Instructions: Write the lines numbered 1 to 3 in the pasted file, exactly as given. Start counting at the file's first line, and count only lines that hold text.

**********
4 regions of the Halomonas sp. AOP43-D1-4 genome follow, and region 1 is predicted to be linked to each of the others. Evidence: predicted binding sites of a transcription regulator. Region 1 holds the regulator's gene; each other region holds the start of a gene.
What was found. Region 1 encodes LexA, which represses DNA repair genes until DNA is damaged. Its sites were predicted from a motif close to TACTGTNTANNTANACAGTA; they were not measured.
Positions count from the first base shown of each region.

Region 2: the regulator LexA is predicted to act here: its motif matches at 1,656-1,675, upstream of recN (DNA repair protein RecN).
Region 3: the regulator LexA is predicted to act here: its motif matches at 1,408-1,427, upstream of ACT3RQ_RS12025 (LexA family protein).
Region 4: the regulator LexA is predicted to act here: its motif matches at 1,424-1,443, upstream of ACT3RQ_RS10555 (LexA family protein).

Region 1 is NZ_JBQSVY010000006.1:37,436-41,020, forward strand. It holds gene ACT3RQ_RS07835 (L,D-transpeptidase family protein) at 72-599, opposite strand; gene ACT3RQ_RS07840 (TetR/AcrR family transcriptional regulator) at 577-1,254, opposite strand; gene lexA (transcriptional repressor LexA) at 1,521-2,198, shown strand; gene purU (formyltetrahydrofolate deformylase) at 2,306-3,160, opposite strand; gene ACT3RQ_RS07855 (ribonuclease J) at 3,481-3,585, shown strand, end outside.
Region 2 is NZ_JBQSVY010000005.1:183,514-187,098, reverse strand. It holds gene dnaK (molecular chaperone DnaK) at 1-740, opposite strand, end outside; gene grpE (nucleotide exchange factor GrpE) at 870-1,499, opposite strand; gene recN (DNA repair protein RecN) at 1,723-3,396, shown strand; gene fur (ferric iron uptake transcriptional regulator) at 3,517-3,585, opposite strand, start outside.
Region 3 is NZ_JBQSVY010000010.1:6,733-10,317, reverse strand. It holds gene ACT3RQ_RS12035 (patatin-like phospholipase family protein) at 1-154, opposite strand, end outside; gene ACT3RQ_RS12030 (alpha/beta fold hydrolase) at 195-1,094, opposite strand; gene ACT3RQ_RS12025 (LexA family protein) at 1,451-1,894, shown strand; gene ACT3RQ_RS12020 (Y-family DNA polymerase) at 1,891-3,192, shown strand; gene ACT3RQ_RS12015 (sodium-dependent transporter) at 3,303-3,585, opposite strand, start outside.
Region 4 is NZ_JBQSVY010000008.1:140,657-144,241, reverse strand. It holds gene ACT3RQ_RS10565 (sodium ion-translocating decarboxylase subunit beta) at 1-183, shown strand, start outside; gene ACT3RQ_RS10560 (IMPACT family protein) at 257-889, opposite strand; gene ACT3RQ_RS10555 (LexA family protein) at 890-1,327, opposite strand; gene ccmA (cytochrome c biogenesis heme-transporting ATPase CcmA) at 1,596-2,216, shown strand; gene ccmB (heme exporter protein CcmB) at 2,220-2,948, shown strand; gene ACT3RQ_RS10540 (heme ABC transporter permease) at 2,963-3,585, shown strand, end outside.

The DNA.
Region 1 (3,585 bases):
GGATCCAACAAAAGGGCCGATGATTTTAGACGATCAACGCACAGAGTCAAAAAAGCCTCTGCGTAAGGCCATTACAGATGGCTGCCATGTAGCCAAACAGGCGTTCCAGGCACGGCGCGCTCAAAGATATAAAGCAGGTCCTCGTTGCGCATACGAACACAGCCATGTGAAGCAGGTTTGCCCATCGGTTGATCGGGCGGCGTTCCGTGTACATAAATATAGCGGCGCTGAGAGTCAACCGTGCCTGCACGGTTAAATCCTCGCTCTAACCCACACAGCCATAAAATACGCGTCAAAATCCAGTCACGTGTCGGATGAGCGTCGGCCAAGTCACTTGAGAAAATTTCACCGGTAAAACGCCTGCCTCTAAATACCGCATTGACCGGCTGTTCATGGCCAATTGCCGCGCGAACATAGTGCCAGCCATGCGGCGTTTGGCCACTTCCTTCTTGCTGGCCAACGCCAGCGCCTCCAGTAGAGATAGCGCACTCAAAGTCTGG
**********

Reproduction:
4 regions of the Halomonas sp. AOP43-D1-4 genome follow, and region 1 is predicted to be linked to each of the others. Evidence: predicted binding sites of a transcription regulator. Region 1 holds the regulator's gene; each other region holds the start of a gene.
What was found. Region 1 encodes LexA, which represses DNA repair genes until DNA is damaged. Its sites were predicted from a motif close to TACTGTNTANNTANACAGTA; they were not measured.
Positions count from the first base shown of each region.